Biden job approval second lowest among presidents since 1950s: Gallup
President Biden’s approval numbers remain stuck at near-record lows as he faces a series of setbacks, according to a new poll.
The latest Gallup survey released Friday finds that roughly 41 percent of U.S. adults approve of the job Biden is doing just over a year into office, about the same as previous surveys showing him underwater among the public.
Fifty-six percent of those surveyed in the latest poll disapprove of Biden’s job performance as president. That’s a near reversal from his approval numbers when he entered office, when 57 percent of adults surveyed said they approved of the way he was handling his job.
Gallup noted that Biden’s average approval rating for this point in his term is lower than all other predecessors going back to the 1950s, with the exception of former President Trump, who had a 39.1 percent favorability during the same period in his term.
Several post-World War II presidents in their first term even had fifth-quarter averages above 50 percent, with three — John F. Kennedy, George H.W. Bush and George W. Bush — above 70 percent, according to Gallup’s data.
Biden’s approval numbers have steadily fallen since he took office in January 2021, and the latest survey tracks with other recent polls, including a Politico-Morning Consult poll from last month that found Biden’s approval at about 45 percent.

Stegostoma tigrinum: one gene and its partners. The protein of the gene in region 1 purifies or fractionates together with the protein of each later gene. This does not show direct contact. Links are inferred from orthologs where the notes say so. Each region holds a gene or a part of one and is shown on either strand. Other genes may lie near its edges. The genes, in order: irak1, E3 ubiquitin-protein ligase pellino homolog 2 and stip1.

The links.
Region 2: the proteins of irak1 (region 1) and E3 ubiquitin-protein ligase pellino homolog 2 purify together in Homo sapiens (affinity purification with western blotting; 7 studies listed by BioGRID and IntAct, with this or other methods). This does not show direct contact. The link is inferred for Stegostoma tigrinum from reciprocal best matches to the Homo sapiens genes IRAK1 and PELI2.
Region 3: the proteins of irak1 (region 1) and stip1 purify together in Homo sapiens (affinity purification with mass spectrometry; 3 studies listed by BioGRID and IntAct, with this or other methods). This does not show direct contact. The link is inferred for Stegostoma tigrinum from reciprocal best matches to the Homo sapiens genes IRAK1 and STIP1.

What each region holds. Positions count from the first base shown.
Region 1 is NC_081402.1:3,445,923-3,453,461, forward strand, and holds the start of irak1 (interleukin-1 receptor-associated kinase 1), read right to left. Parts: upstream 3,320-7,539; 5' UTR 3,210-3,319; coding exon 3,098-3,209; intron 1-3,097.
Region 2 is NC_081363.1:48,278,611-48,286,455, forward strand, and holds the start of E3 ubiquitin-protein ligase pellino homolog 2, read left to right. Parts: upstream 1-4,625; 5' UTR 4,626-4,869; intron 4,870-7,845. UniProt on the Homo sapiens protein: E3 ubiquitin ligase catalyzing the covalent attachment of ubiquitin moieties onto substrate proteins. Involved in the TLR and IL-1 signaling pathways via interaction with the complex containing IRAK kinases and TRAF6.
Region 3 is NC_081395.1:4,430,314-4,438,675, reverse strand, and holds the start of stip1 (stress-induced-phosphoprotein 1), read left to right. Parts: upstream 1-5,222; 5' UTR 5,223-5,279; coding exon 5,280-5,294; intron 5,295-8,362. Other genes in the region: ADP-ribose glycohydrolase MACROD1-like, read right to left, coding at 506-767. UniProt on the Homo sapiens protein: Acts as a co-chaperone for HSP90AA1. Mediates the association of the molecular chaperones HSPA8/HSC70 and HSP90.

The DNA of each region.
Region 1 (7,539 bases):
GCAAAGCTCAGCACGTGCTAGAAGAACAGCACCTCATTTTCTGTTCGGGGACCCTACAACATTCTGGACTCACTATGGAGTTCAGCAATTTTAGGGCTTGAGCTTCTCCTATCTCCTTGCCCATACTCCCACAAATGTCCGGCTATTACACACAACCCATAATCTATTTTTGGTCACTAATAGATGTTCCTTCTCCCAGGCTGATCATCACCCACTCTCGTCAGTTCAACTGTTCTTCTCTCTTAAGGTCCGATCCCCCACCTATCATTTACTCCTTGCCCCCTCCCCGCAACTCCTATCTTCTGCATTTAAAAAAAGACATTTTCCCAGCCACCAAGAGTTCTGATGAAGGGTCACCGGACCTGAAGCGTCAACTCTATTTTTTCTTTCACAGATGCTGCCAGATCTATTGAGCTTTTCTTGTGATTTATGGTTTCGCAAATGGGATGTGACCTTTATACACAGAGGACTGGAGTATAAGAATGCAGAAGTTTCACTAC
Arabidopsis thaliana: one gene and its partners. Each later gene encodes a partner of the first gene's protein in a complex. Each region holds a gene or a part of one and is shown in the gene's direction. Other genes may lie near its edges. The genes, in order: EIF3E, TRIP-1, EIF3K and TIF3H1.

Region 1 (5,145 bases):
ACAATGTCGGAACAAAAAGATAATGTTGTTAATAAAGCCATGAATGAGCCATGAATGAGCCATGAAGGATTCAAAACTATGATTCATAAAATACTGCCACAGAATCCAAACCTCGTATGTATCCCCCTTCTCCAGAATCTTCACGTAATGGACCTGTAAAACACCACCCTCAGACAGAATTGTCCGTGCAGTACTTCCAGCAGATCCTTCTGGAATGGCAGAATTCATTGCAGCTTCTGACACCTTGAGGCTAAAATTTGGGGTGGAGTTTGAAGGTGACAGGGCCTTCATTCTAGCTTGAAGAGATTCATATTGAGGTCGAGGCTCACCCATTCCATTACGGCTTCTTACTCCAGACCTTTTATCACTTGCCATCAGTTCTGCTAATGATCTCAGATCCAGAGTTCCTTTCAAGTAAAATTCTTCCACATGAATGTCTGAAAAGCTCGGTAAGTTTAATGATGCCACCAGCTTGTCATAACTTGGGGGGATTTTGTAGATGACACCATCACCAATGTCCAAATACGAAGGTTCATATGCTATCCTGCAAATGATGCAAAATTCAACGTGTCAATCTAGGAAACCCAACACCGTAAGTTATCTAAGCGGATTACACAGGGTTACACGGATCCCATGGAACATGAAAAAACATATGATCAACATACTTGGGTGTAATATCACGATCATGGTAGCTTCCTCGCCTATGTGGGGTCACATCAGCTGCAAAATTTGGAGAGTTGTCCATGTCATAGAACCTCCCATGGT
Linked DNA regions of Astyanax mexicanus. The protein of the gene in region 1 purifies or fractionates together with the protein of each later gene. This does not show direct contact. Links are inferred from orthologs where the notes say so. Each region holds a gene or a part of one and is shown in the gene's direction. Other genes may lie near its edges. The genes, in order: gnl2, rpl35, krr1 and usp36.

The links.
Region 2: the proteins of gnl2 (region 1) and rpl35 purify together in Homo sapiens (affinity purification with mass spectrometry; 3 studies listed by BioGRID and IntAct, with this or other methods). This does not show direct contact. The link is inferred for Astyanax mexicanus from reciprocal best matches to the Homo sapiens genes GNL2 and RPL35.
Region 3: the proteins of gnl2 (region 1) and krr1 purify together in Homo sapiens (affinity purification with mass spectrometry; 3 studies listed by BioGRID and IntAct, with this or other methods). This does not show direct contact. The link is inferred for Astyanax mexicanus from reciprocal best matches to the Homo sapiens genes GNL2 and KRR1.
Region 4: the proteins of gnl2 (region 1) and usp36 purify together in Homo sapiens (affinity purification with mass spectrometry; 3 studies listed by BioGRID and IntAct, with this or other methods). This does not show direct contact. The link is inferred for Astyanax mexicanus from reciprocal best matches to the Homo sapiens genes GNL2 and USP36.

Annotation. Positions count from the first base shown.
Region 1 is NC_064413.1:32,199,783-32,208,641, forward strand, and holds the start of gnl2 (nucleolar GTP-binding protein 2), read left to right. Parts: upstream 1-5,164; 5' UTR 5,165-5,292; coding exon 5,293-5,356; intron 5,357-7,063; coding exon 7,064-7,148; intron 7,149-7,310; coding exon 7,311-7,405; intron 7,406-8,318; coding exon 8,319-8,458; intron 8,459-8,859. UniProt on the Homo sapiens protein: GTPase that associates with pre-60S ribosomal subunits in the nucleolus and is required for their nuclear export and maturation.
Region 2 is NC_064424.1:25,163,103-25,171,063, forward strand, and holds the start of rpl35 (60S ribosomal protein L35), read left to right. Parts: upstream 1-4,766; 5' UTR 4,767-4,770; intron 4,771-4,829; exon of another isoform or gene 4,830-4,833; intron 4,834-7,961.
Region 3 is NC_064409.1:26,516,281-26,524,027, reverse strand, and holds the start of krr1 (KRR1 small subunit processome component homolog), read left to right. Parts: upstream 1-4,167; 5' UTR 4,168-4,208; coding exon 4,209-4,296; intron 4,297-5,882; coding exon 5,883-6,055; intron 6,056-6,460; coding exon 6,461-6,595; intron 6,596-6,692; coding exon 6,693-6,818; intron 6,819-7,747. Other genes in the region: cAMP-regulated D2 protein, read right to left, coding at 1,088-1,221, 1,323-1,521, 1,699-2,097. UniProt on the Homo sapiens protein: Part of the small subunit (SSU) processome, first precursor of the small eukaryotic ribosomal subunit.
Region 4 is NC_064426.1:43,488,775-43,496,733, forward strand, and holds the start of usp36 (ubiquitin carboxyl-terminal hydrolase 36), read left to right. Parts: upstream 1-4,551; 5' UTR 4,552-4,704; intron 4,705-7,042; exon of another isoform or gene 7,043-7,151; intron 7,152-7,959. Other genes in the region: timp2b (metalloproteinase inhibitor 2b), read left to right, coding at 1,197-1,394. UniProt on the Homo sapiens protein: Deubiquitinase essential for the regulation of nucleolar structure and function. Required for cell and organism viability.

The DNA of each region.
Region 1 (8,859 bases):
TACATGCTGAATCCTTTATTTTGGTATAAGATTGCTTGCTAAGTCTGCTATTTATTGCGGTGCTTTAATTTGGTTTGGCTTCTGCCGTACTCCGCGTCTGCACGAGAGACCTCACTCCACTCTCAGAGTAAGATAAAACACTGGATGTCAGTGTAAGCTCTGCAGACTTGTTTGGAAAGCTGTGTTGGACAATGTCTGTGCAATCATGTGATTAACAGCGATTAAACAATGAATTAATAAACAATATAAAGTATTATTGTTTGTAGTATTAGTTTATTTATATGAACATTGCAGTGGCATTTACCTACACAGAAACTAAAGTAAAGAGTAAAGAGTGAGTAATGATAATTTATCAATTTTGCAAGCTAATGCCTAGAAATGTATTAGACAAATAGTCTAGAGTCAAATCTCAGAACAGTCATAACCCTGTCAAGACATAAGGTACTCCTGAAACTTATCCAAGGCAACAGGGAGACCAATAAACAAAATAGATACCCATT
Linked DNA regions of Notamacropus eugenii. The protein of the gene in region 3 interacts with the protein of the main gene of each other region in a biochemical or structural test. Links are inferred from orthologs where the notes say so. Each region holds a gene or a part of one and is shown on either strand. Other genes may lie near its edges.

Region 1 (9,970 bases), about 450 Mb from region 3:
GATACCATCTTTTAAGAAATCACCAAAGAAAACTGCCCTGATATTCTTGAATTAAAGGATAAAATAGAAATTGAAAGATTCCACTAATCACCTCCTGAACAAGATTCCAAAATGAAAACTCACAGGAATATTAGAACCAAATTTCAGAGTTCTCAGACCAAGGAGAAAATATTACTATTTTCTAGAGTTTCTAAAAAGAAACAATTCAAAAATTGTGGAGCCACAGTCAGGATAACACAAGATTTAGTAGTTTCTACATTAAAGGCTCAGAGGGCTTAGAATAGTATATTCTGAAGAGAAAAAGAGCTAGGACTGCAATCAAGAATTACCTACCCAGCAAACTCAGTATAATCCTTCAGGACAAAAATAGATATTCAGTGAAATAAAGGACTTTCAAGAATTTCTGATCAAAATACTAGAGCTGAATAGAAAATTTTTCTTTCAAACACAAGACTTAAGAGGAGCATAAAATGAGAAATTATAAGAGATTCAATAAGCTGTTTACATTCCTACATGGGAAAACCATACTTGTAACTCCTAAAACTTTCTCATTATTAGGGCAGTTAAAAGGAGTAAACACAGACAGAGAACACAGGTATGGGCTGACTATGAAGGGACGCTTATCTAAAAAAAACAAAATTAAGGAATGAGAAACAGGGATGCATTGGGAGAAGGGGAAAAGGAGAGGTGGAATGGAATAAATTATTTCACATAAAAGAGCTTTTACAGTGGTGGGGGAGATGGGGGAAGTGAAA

Biden’s upside-down job approval rating could ultimately impact this year’s midterm elections, with Democrats defending slim majorities in the House and Senate.
“While it is possible that Biden’s job approval could increase between now and the fall elections, doing so would go against the historical pattern for second-year presidents,” Gallup’s analysts report.
“The prospects for significant improvement in Biden’s job approval ratings before the fall midterms seem dim not only because of the historical record for second-year presidents, but because his approval ratings have been stuck in the low 40s for eight months.”
Biden has faced a series of major challenges since taking office, including the chaotic withdrawal from Afghanistan, rising consumer prices for food and gas, surges in cases amid the COVID-19 pandemic and an influx of migrants attempting to cross the nation’s southern border.
The president has set out on an aggressive travel schedule in recent days to tout achievements from his time in office, including a crucial $1.2 trillion infrastructure spending plan that passed Congress with bipartisan support last year.
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